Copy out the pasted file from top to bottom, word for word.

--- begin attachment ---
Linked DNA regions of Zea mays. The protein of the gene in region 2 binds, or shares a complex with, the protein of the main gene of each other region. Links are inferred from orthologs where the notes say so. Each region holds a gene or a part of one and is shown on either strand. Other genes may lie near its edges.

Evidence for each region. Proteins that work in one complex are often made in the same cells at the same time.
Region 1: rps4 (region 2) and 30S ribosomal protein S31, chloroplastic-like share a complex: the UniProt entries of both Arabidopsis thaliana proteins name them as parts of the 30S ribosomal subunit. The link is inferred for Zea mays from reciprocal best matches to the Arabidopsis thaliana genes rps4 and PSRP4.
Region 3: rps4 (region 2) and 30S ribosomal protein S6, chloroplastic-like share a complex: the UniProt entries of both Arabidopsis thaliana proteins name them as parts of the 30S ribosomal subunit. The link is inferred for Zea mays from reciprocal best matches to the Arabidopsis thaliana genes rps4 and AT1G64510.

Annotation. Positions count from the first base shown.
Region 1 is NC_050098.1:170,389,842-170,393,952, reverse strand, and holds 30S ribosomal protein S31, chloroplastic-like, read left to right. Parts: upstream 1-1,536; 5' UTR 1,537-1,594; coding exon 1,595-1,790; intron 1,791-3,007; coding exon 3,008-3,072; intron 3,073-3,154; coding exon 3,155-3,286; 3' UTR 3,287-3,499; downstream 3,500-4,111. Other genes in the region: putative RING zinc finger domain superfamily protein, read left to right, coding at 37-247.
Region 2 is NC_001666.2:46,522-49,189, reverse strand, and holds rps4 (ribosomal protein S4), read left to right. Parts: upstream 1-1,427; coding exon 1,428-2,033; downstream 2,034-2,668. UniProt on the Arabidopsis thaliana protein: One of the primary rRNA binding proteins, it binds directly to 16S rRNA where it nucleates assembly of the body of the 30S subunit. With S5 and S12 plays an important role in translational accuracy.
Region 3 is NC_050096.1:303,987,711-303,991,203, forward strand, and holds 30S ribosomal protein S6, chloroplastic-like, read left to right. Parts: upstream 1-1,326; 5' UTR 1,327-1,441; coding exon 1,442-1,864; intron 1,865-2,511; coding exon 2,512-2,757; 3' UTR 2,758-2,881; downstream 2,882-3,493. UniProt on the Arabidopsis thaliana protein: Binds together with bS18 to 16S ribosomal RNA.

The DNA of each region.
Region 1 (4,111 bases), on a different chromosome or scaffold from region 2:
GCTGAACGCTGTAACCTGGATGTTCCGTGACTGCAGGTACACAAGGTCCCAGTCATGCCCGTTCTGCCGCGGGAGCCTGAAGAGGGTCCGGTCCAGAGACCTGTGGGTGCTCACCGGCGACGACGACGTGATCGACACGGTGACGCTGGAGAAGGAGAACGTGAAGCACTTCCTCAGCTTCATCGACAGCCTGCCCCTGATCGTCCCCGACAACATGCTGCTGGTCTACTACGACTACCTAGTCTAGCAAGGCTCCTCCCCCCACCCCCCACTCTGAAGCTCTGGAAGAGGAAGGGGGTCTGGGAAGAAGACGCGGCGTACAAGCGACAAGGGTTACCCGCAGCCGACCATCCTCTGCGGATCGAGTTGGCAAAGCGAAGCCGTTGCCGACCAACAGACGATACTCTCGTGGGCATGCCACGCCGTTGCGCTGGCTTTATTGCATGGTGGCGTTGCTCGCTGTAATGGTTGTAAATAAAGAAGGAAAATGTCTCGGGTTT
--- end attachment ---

Linked DNA regions of Zea mays. The protein of the gene in region 2 binds, or shares a complex with, the protein of the main gene of each other region. Links are inferred from orthologs where the notes say so. Each region holds a gene or a part of one and is shown on either strand. Other genes may lie near its edges.

Evidence for each region. Proteins that work in one complex are often made in the same cells at the same time.
Region 1: rps4 (region 2) and 30S ribosomal protein S31, chloroplastic-like share a complex: the UniProt entries of both Arabidopsis thaliana proteins name them as parts of the 30S ribosomal subunit. The link is inferred for Zea mays from reciprocal best matches to the Arabidopsis thaliana genes rps4 and PSRP4.
Region 3: rps4 (region 2) and 30S ribosomal protein S6, chloroplastic-like share a complex: the UniProt entries of both Arabidopsis thaliana proteins name them as parts of the 30S ribosomal subunit. The link is inferred for Zea mays from reciprocal best matches to the Arabidopsis thaliana genes rps4 and AT1G64510.

Annotation. Positions count from the first base shown.
Region 1 is NC_050098.1:170,389,842-170,393,952, reverse strand, and holds 30S ribosomal protein S31, chloroplastic-like, read left to right. Parts: upstream 1-1,536; 5' UTR 1,537-1,594; coding exon 1,595-1,790; intron 1,791-3,007; coding exon 3,008-3,072; intron 3,073-3,154; coding exon 3,155-3,286; 3' UTR 3,287-3,499; downstream 3,500-4,111. Other genes in the region: putative RING zinc finger domain superfamily protein, read left to right, coding at 37-247.
Region 2 is NC_001666.2:46,522-49,189, reverse strand, and holds rps4 (ribosomal protein S4), read left to right. Parts: upstream 1-1,427; coding exon 1,428-2,033; downstream 2,034-2,668. UniProt on the Arabidopsis thaliana protein: One of the primary rRNA binding proteins, it binds directly to 16S rRNA where it nucleates assembly of the body of the 30S subunit. With S5 and S12 plays an important role in translational accuracy.
Region 3 is NC_050096.1:303,987,711-303,991,203, forward strand, and holds 30S ribosomal protein S6, chloroplastic-like, read left to right. Parts: upstream 1-1,326; 5' UTR 1,327-1,441; coding exon 1,442-1,864; intron 1,865-2,511; coding exon 2,512-2,757; 3' UTR 2,758-2,881; downstream 2,882-3,493. UniProt on the Arabidopsis thaliana protein: Binds together with bS18 to 16S ribosomal RNA.

The DNA of each region.
Region 1 (4,111 bases), on a different chromosome or scaffold from region 2:
GCTGAACGCTGTAACCTGGATGTTCCGTGACTGCAGGTACACAAGGTCCCAGTCATGCCCGTTCTGCCGCGGGAGCCTGAAGAGGGTCCGGTCCAGAGACCTGTGGGTGCTCACCGGCGACGACGACGTGATCGACACGGTGACGCTGGAGAAGGAGAACGTGAAGCACTTCCTCAGCTTCATCGACAGCCTGCCCCTGATCGTCCCCGACAACATGCTGCTGGTCTACTACGACTACCTAGTCTAGCAAGGCTCCTCCCCCCACCCCCCACTCTGAAGCTCTGGAAGAGGAAGGGGGTCTGGGAAGAAGACGCGGCGTACAAGCGACAAGGGTTACCCGCAGCCGACCATCCTCTGCGGATCGAGTTGGCAAAGCGAAGCCGTTGCCGACCAACAGACGATACTCTCGTGGGCATGCCACGCCGTTGCGCTGGCTTTATTGCATGGTGGCGTTGCTCGCTGTAATGGTTGTAAATAAAGAAGGAAAATGTCTCGGGTTT